A Brave New Oyster

By Amity Last edited 123 months ago
A Brave New Oyster
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Quick! Where‘s your Oyster card? Haven’t got one? Not for long.

London's mayor is to give away 100,000 free Oyster cards, which offer cheaper travel on public transport.

Ken Livingstone said the cards had revolutionised travel in London, speeding up buses and Tubes and reducing queues.

Since the financial merits of having an Oyster card aren’t really debatable anymore, the only thing left to ask is: are you for an increase in the widespread use of databases, or against it? Which really means: do you trust the government or are you a cynic?

The Trusters think Oyster is the greatest thing to happen to London since that huge statue of Michael Jackson was floated down the Thames. The Cynics think everyone from the woman topping them up in the newsagent’s to the Prime Minister are in on the diabolical plan to gather every scrap of personal information on the public at large and use it for world domination.

We can see how Ken-haters would react strongly to this information, given that they think the mayor is only using Oyster cards to track Londoners’ every move and satisfy his own transport agenda, but there has to be a middle ground. Somewhere between dutifully handing over our identities to a man in a mask while submitting to eye scans in order to buy lettuce and coming up with grand conspiracy theories while chaining ourselves to immovable objects, there lies a compromise. What it is, we don’t know for certain. But there is an admitted uneasiness with all of this futuristic gadgetry. Biometric passports, iris recognition, fingerprinting, ID cards, CCTV – it all seems the stuff of science fiction, straight out of an Asimov novel. Will it be used for good, or evil?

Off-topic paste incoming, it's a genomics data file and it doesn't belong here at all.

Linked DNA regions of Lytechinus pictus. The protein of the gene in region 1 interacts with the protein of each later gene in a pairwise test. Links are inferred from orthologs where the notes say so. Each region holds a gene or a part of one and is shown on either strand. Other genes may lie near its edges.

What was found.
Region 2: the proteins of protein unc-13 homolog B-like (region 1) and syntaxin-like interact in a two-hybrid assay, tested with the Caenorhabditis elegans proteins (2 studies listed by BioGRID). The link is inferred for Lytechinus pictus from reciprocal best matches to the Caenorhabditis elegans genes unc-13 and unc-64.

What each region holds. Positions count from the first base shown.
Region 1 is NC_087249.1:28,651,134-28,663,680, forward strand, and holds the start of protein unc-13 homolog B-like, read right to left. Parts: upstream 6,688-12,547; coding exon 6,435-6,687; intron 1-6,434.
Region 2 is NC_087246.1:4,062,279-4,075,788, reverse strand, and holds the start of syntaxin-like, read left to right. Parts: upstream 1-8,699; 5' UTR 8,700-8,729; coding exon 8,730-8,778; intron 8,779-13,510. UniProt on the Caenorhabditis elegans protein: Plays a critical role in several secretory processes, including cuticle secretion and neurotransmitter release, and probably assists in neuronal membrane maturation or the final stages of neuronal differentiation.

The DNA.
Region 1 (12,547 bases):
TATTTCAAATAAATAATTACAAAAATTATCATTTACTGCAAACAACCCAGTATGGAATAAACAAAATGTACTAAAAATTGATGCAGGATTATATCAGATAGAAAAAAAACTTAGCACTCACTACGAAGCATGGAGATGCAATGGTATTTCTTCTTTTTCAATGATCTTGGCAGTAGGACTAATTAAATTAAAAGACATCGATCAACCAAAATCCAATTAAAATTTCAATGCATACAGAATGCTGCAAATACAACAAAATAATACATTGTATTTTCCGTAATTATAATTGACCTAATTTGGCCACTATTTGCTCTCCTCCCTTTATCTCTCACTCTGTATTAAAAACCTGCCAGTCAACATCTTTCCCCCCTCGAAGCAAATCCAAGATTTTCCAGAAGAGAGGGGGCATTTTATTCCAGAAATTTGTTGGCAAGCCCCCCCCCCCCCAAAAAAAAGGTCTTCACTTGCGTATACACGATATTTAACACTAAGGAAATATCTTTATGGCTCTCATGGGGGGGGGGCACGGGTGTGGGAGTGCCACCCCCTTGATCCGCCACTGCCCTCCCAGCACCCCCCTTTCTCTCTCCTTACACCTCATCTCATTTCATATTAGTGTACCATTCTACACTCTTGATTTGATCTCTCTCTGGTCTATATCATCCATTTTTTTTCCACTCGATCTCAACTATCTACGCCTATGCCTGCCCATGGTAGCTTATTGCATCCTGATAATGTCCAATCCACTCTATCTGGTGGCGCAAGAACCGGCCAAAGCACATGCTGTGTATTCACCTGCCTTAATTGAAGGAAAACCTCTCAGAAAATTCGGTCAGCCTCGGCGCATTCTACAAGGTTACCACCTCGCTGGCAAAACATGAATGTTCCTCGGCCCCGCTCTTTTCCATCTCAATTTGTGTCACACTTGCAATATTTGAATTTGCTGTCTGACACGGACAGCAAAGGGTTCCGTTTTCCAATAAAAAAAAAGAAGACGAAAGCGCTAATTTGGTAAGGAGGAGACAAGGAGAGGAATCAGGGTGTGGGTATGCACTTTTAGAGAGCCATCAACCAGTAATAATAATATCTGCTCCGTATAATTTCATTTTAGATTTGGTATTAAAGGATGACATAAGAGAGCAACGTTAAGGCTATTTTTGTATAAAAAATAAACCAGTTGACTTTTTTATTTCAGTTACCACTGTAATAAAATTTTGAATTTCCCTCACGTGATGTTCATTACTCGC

But Londonist’s real question is this: if we’re all going to become zombie robots in a futuristic dictatorship anyway, can’t we have cooler designs and colours? Even faceless automatons have a right to be stylin’.

Photo courtesy of Adam Mulligan's photostream

Last Updated 18 April 2007